As mentioned, "Touch That" usually comes after "Look at That" because it's a tactile form of behavior modification which requires a closer interaction. It';s not pre-LAT but post-LAT. The dog at this point must have gone through Pre-LAT and LAT. I use this for those dogs who are a little shy towards their triggers. For instance, some dogs are fine with seeing people, but are not ready to interact with them. "Touch that" encourages physical interaction but at a gradual pace. I use a clicker to have the dog interact with people's hands through targeting. I also encourage shy dogs to go target a friendly dog briefly.
Some dogs also need to be desensitized to touching and being touched by other dogs. I often start by having them target fake stuffed stimulus dogs. I have also clicker trained dogs to accept having their tail area sniffed. These dogs previously would close their tail tight to refuse any form of interaction, but with the clicker they have learned that great things happen when their tail area is sniffed, so they relax more and their tail even eventually wags. *Note: not all dogs are ready to move on to touch that. With some dogs, it may be too much. Proceed with caution, or be satisfied enough that your dog accepts seeing dogs or strangers without reacting.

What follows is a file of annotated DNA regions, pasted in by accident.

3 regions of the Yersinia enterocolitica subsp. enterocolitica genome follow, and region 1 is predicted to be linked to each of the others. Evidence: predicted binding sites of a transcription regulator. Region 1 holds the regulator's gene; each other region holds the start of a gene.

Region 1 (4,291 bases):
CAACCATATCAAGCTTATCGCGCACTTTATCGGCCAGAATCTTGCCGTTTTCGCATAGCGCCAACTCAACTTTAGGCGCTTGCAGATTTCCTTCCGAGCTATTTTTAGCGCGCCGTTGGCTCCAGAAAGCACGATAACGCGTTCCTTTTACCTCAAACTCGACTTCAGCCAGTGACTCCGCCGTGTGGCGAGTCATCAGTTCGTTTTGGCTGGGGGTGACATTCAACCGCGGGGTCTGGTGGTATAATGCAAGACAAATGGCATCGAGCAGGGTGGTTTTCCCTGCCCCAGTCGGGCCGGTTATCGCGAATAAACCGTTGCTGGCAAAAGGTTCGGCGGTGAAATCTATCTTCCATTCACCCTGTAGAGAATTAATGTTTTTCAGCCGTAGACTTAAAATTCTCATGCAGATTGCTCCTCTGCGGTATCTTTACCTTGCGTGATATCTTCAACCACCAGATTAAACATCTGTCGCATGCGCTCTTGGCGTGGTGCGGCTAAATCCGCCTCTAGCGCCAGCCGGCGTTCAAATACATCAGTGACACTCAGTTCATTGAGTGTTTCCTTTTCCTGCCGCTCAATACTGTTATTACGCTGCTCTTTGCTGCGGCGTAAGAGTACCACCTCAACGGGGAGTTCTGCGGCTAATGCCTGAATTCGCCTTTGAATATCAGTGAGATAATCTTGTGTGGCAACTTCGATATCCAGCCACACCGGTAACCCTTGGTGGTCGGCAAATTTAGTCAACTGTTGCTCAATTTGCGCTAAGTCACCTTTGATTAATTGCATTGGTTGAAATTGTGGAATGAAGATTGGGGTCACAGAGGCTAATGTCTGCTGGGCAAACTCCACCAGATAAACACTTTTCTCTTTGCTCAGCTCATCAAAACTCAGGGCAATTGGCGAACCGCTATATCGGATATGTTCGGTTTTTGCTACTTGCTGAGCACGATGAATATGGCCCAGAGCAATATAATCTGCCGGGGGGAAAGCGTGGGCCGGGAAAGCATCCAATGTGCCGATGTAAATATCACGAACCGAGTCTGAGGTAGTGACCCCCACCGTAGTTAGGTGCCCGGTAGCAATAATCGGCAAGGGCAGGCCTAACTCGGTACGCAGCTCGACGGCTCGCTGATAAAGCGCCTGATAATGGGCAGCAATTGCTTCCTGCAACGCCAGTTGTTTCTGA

As seen, there are many advantages in using hear that, sniff that and touch that. While dogs react to sights, we cannot exclude the other senses to help them succeed through behavior modification.
Disclaimer: if your dog is reactive, please consult with a dog behavior professional. Trying behavior modification methods without the guidance and expertise of a professional may be risky and may put you at risk for being bitten.
Adrienne Farricelli, all rights reserved, do not copy.
stella vadakin from 3460NW 50 St Bell, Fl32619 on February 24, 2016: